Daily Briefs

Michigan Senate OKs $175M infusion into roads, bridges


LANSING, Mich. (AP) — The Michigan Senate on Thursday unanimously approved a $175 million infusion into the state’s roads, a 7 percent boost over existing spending and a bid by lawmakers to accelerate a two-year-old deal to improve deteriorating transportation infrastructure.

The bill is expected to win final passage from the House in the afternoon and Gov. Rick Snyder’s signature soon.

The legislation also includes $1 million for state Attorney General Bill Schuette’s investigation into how Michigan State University handled past allegations against now-imprisoned Larry Nassar, a campus sports doctor who molested gymnasts and others under the guise of treatment.

State and local road agencies were due to receive $2.5 billion for road and bridge work this fiscal year. Under the measure, they would get $175 million more — with the state and counties receiving 39 percent each and cities and villages getting 22 percent.

Before voting, senators debated the effectiveness of a $1.2 billion road-funding deal that was enacted in 2015 and is being phased in by 2021. It includes a mix of higher fuel taxes, registration fees and — starting later this year — annual transfers of general funds to the transportation budget.

Republicans rejected a Democratic proposal to shift $275 million from savings to infuse a combined $450 million this year.

“As potholes wreak havoc on vehicles and jeopardize driver safety, we cannot afford to wait until 2021 to fully fund this problem,” said Sen. Curtis Hertel Jr., an East Lansing Democrat. He said the $175 million in additional spending — which was first proposed in Gov. Rick Snyder’s 2018-19 budget blueprint last month — is “a day late and a dollar short.”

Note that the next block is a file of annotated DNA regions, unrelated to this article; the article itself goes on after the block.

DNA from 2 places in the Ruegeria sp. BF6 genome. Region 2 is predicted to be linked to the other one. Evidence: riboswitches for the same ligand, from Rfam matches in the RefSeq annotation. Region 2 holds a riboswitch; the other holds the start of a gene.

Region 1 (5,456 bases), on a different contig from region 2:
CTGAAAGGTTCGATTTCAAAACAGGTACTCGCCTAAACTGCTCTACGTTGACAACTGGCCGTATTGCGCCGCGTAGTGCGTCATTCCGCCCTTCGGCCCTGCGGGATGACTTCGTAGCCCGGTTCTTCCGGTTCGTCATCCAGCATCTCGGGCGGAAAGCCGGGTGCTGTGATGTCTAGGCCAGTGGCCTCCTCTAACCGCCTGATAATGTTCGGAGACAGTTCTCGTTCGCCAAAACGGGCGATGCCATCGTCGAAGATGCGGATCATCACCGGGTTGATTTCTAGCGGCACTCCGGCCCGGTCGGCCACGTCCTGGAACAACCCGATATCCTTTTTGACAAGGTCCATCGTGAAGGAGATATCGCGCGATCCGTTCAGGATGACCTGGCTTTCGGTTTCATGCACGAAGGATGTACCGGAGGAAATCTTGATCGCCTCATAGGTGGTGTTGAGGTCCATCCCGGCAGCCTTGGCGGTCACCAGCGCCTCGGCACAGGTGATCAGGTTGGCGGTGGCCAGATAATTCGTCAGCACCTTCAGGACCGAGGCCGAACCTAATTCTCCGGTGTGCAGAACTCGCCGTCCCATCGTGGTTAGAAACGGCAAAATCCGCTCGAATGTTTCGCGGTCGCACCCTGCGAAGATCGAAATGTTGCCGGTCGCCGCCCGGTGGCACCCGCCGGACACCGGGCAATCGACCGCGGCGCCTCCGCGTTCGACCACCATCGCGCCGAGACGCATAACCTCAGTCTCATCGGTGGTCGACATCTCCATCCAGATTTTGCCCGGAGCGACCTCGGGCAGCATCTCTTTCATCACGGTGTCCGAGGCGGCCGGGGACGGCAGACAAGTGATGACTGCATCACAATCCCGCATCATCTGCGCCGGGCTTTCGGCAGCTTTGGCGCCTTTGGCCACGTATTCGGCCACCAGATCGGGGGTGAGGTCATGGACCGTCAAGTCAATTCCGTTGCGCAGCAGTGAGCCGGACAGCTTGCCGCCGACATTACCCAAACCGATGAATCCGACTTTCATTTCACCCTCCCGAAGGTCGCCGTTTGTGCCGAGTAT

Majority Republicans countered that it will take time to smooth roads after years of disinvestment.

Senate Appropriations Chairman Dave Hildenbrand of Lowell said the current budget already includes $600 million more for roads and bridges thanks to the 2015 laws, and next year there will be at least $750 million more than a couple years ago.

“The problems with our infrastructure took decades to create. It’s going to take some time to get (the roads) back in good condition,” he said.

 

Michigan Supreme Court welcomes  new Court Crier


LANSING, MI, February 28, 2018 – The Michigan Supreme Court has welcomed Jeff Mills as the Court’s new crier.  Mills is a veteran of both the Supreme Court and Court of Appeals, having worked as the records clerk/manager for the Court of Appeals from 1981 to 1998, and as the data administrator in the Supreme Court since 1998.

“We are pleased to announce Jeff Mills has accepted the position of Court Crier,” said Chief Justice Stephen Markman. “Jeff’s experience, dedication to quality, and knowledge of the Court will be an invaluable asset to the justices and to all the staff at the Hall of Justice.”

Mills and his wife live in the Mason area and have three children and seven grandchildren.

Mills replaces former long-time crier, David Palazzolo, who passed away last year.